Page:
The author reveals that some of the families of those murdered are pursuing civil actions.

Some are suing the chief constable of the PSNI because they want disclosure and an apology.

"Some sort of truth commission is needed for individual families who've been treated with such cruelty by the state," says Cadwallader, who suggests that Northern Ireland will not be able to move on until these issues are dealt with.

"I've said I don't see the point of getting an 80-year-old man in the dock for the murder of my father," says Brecknell, who explains the importance of the families' stories being told.

 

Former Northern Ireland police ombudsman Baroness Nuala O'Loan has suggested an Article 2 of the European Convention on Human Rights (right to life) complaint investigation unit should be set up with full police investigatory powers and no time limit.

There clearly needs to be something done to bring out the truth of what happened over three decades in the north of Ireland.

The HET made a start, but the grudging way things have been handled suggests that this is the minimum that those with much to hide thought they could get away with.

As time passes, so the task of dealing with the crimes of the past fades.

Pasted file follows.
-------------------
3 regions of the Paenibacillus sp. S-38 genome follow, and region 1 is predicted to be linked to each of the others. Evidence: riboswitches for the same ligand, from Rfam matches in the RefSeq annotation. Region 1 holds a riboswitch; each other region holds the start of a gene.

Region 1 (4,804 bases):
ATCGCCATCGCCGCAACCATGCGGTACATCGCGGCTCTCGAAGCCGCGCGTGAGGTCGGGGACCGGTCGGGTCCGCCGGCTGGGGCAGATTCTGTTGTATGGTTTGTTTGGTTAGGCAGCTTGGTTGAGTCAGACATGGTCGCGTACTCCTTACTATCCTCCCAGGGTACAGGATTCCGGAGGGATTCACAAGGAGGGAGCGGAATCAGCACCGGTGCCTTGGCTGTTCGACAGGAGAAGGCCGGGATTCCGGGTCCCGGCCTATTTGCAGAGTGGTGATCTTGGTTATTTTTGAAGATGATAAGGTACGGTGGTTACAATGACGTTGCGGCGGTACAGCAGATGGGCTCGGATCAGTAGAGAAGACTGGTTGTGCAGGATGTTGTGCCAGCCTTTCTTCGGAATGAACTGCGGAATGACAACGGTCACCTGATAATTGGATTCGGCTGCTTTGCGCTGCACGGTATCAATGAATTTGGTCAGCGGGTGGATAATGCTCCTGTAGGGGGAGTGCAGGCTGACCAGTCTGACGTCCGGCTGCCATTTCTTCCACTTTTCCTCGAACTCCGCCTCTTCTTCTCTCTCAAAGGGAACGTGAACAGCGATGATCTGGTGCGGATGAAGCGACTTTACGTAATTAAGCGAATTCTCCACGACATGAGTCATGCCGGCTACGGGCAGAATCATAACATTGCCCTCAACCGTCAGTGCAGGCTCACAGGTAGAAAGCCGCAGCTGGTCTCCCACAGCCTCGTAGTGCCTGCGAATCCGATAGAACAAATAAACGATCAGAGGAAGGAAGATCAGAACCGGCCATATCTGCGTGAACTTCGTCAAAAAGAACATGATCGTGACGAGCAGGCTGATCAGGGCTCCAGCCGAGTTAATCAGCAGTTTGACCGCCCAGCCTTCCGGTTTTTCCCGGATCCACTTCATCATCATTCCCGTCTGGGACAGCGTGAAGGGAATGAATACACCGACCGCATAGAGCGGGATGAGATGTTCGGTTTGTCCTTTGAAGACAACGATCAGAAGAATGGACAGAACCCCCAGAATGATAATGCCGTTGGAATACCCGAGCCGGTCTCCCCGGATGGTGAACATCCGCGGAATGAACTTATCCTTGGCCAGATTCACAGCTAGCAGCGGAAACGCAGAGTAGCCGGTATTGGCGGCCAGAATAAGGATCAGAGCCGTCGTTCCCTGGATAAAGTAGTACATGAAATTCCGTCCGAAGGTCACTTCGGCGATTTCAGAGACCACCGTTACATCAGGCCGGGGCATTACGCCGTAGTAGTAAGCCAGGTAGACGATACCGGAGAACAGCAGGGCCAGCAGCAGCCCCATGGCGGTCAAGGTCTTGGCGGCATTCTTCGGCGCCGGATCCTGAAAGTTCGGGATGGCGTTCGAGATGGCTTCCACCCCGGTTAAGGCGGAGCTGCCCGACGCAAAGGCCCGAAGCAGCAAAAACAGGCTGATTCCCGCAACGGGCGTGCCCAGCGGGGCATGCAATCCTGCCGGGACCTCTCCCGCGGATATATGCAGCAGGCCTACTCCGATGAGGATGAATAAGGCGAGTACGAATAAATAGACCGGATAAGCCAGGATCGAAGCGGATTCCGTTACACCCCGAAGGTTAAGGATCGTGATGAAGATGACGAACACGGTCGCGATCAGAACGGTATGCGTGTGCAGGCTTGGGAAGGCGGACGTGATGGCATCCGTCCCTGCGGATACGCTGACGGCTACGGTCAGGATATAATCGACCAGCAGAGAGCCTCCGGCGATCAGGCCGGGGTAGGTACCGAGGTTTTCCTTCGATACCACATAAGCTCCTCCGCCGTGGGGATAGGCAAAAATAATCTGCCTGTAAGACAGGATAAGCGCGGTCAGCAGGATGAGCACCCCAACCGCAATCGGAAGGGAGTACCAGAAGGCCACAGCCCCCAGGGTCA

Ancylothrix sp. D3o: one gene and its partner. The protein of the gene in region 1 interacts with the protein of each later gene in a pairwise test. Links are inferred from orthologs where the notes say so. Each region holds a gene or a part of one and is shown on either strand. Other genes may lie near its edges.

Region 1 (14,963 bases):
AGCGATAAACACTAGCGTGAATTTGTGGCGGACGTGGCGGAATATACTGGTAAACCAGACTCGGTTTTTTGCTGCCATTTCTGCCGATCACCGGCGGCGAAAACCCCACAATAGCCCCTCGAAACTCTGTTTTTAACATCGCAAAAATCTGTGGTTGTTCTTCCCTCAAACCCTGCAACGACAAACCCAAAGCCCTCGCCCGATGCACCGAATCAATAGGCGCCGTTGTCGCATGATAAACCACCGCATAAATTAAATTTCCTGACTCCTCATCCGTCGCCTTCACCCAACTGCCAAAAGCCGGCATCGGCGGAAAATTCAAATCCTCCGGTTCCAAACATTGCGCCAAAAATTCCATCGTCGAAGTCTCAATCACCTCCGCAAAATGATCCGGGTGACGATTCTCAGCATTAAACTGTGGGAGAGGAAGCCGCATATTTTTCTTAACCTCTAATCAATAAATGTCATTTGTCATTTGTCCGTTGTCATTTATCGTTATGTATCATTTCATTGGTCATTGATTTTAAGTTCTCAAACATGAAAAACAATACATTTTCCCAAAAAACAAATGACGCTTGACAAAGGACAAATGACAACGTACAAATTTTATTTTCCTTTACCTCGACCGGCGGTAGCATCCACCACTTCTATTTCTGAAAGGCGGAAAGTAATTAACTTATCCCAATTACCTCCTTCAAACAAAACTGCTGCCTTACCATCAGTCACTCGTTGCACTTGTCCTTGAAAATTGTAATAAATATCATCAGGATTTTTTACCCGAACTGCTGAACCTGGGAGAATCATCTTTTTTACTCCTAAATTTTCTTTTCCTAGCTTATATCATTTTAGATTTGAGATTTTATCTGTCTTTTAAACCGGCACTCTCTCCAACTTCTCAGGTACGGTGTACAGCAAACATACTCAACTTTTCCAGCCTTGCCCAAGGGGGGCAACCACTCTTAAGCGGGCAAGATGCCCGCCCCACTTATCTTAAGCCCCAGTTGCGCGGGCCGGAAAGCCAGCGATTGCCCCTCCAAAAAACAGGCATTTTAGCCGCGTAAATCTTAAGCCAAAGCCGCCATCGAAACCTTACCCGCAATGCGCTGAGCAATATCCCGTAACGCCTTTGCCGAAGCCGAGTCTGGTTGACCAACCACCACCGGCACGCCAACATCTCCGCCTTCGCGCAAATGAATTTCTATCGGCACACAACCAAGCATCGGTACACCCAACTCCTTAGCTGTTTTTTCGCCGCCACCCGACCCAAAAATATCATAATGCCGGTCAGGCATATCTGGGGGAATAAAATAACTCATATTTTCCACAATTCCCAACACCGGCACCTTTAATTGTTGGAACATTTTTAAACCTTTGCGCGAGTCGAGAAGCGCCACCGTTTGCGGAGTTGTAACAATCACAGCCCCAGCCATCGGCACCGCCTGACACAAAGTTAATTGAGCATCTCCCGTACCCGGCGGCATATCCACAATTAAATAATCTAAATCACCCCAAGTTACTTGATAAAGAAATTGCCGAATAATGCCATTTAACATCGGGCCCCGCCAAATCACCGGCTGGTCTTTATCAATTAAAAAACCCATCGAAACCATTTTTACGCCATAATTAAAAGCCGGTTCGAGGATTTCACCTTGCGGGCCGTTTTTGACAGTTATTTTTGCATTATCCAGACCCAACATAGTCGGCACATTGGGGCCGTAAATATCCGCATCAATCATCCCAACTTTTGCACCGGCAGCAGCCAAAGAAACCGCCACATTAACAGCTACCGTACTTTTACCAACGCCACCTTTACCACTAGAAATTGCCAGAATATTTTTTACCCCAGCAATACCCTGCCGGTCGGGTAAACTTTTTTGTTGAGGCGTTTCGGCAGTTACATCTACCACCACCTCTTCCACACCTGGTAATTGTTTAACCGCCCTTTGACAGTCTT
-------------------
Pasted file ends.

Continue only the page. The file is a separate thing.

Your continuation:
Time is running out. Many of those involved have already died. Some of the evidence has been destroyed and more may well be as time goes by. And there are many on these islands who hope to see this period simply shepherded off into the historic archives.

But this will not help the victims or their families who survive. A failure to acknowledge just what did go on during these years in the north of Ireland, from the Cabinet table to the assassin on the ground, will only mean that it could all happen again.

A legacy of this period in the north of Ireland has been the conversion of the rule of law into an easily manipulated set of rules used by those in power to persecute minorities.

It is a dangerous slope that ends in the police state, which is what it would seem the north of Ireland descended into for much of the last century.

 

Lethal Allies is published by Mercier Press, priced £12.99. For more of Paul Donovan's writing visit www.paulfdonovan.blogspot.com

OWNED BY OUR READERS

We're a reader-owned co-operative, which means you can become part of the paper too by buying shares in the People’s Press Printing Society.

Become a supporter

Fighting fund

You've Raised:£ 16,507
We need:£ 1,493
1 Days remaining
Donate today